Critical Reception from Oscar Wilde, Glasgow Herald, John Ruskin and The Spectator
drew praise and condemnation in equal measure. For some reason, possibly his assertion that 'God' - as opposed to 'god', 'God'
[no inverted commas. Ed.] - was simply the product of a diseased imagination, he drew particularly poor reviews from ecclesiastical publications.
"... it can be nothing less than a blasphemy before God
when any man deliberately flings the contents of his trousers
in the public's face ..."
The Glasgow Herald
"I feel I shall never again soil myself without believing
that I should be recording the matter for posterity ... Jeremy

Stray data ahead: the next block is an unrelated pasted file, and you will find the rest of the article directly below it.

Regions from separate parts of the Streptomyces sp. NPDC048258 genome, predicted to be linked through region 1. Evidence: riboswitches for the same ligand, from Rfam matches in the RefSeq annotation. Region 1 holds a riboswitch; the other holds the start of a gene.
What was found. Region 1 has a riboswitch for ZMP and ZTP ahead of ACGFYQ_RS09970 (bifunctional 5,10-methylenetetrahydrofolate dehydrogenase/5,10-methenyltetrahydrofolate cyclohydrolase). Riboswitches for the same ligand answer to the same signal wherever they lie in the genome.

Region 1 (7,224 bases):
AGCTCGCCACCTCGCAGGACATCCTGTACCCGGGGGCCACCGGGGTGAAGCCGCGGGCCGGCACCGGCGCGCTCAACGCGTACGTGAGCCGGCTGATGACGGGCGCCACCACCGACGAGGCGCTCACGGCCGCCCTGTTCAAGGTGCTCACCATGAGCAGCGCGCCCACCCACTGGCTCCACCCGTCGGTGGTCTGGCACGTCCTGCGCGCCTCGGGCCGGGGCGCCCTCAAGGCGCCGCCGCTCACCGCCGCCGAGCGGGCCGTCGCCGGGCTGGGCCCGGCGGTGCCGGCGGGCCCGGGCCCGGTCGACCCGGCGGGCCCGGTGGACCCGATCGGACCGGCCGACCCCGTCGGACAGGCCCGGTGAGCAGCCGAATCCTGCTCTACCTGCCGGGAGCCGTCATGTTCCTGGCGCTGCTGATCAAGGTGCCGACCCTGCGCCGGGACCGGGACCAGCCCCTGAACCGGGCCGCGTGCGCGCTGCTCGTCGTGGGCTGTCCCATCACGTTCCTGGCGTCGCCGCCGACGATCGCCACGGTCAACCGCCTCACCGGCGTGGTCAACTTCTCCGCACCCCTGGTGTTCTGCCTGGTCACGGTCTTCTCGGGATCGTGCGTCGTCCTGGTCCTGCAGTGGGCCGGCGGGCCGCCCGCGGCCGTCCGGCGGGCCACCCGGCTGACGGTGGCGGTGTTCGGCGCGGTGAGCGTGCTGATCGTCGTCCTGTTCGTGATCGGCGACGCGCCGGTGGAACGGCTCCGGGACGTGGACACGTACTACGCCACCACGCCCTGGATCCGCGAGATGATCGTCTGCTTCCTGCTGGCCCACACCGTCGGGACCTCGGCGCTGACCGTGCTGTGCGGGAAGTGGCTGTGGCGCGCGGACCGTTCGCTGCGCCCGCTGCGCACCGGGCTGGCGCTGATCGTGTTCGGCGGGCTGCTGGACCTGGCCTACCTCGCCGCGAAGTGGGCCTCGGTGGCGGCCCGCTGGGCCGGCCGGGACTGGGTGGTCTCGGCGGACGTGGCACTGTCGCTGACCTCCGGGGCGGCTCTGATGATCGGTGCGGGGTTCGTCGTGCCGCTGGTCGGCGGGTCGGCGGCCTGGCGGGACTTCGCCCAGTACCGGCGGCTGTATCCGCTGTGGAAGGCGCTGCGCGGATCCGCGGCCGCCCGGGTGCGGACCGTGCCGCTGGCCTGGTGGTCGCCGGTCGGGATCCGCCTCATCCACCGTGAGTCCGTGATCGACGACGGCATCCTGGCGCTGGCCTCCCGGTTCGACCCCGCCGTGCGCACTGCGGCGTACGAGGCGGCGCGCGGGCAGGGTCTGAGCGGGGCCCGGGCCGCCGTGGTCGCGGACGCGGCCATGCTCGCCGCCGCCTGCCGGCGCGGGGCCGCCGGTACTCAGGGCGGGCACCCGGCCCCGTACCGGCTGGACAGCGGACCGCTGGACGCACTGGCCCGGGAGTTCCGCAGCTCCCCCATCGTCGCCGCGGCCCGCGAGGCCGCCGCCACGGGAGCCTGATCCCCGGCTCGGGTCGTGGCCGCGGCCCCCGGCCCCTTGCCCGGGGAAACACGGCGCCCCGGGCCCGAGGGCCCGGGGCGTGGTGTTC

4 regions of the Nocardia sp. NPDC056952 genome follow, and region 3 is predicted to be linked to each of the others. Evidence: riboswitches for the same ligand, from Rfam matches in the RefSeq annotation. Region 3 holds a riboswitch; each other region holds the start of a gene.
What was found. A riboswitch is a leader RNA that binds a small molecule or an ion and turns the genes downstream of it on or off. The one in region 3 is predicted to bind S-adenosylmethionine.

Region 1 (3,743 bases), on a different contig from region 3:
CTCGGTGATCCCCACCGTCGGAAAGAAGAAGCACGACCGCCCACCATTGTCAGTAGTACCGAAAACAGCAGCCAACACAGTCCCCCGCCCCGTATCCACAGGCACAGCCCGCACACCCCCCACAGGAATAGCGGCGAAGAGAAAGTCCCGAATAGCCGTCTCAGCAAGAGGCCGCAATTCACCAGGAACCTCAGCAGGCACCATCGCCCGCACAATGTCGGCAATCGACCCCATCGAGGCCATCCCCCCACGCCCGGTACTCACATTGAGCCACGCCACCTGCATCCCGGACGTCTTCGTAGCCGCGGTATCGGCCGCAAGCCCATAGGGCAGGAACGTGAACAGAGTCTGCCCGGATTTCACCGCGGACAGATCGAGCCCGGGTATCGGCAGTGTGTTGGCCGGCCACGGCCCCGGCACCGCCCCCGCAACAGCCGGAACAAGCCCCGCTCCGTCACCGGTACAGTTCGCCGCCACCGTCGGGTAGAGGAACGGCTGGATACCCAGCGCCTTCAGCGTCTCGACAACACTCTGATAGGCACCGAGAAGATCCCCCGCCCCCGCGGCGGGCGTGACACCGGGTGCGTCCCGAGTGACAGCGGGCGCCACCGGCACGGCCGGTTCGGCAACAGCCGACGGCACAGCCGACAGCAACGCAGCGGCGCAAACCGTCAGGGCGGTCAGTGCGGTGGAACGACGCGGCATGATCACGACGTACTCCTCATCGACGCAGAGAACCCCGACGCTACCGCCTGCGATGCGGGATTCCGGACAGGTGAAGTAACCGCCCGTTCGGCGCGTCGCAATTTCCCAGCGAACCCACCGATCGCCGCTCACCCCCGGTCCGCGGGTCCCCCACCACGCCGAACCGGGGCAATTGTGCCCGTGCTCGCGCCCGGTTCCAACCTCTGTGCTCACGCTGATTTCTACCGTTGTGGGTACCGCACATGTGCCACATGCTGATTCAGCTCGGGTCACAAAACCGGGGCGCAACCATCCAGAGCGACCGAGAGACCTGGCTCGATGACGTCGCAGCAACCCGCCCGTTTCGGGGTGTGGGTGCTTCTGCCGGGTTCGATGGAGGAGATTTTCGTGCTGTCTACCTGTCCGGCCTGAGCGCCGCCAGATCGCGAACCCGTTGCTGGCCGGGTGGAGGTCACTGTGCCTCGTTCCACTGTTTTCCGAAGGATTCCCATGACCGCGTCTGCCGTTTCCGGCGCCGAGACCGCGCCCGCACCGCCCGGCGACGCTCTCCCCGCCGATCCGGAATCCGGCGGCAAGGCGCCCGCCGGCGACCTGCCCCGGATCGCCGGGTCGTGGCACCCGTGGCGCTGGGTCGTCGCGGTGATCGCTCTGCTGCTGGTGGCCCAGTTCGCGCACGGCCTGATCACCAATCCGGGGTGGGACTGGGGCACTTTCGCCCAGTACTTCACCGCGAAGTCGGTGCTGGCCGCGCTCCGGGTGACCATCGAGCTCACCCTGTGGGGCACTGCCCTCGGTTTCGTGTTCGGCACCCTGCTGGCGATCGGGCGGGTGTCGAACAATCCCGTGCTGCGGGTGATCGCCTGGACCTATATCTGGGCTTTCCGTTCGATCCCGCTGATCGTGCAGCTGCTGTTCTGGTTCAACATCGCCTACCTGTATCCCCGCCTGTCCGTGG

has managed to turn a commonplace event into a cause celebre
and should be congratulated ... although I fancy that henceforth
it may be difficult for him to share trousers."
"Whilst I concur heartily with the philosophy which is expressed
so eruditely by Mr. Selman-Troytt, and although I sympathise
with his very necessary examination of the subject matter;
nevertheless I feel I must criticise him upon one point of
style, to whit his tendency, or penchant, for prolixity, and
his occasional divergence, even meandering, into pleonasm."
"Mr Selman-Troytt appears to believe that I can have an interest
in the interior of his undergarments. Allow me to disabuse
him of such a notion immediately. I have no interest even
in my own; nor should any man, even in the cause of scientific
investigation, inquire too closely into that which should
pass before Our Lord alone."
Details of other critical reception of Selman-Troytt's work